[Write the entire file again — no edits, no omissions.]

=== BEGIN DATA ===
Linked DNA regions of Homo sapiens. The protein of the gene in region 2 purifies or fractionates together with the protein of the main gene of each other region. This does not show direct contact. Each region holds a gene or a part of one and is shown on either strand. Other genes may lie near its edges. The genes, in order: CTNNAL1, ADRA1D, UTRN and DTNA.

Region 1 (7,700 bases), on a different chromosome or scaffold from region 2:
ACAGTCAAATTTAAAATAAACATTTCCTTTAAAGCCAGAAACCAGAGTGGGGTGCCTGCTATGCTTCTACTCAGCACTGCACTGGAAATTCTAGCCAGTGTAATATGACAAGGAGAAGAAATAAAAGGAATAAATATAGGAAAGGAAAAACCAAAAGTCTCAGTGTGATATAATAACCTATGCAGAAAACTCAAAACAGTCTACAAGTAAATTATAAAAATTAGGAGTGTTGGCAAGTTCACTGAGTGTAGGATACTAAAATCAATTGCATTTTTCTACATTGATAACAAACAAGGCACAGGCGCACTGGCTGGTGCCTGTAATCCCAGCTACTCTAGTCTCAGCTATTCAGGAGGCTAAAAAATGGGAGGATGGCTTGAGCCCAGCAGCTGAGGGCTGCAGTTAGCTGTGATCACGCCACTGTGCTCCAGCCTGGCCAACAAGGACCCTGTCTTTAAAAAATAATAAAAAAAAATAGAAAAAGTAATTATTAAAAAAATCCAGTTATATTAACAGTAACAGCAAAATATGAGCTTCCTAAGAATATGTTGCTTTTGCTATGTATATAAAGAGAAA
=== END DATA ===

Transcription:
Linked DNA regions of Homo sapiens. The protein of the gene in region 2 purifies or fractionates together with the protein of the main gene of each other region. This does not show direct contact. Each region holds a gene or a part of one and is shown on either strand. Other genes may lie near its edges. The genes, in order: CTNNAL1, ADRA1D, UTRN and DTNA.

Region 1 (7,700 bases), on a different chromosome or scaffold from region 2:
ACAGTCAAATTTAAAATAAACATTTCCTTTAAAGCCAGAAACCAGAGTGGGGTGCCTGCTATGCTTCTACTCAGCACTGCACTGGAAATTCTAGCCAGTGTAATATGACAAGGAGAAGAAATAAAAGGAATAAATATAGGAAAGGAAAAACCAAAAGTCTCAGTGTGATATAATAACCTATGCAGAAAACTCAAAACAGTCTACAAGTAAATTATAAAAATTAGGAGTGTTGGCAAGTTCACTGAGTGTAGGATACTAAAATCAATTGCATTTTTCTACATTGATAACAAACAAGGCACAGGCGCACTGGCTGGTGCCTGTAATCCCAGCTACTCTAGTCTCAGCTATTCAGGAGGCTAAAAAATGGGAGGATGGCTTGAGCCCAGCAGCTGAGGGCTGCAGTTAGCTGTGATCACGCCACTGTGCTCCAGCCTGGCCAACAAGGACCCTGTCTTTAAAAAATAATAAAAAAAAATAGAAAAAGTAATTATTAAAAAAATCCAGTTATATTAACAGTAACAGCAAAATATGAGCTTCCTAAGAATATGTTGCTTTTGCTATGTATATAAAGAGAAA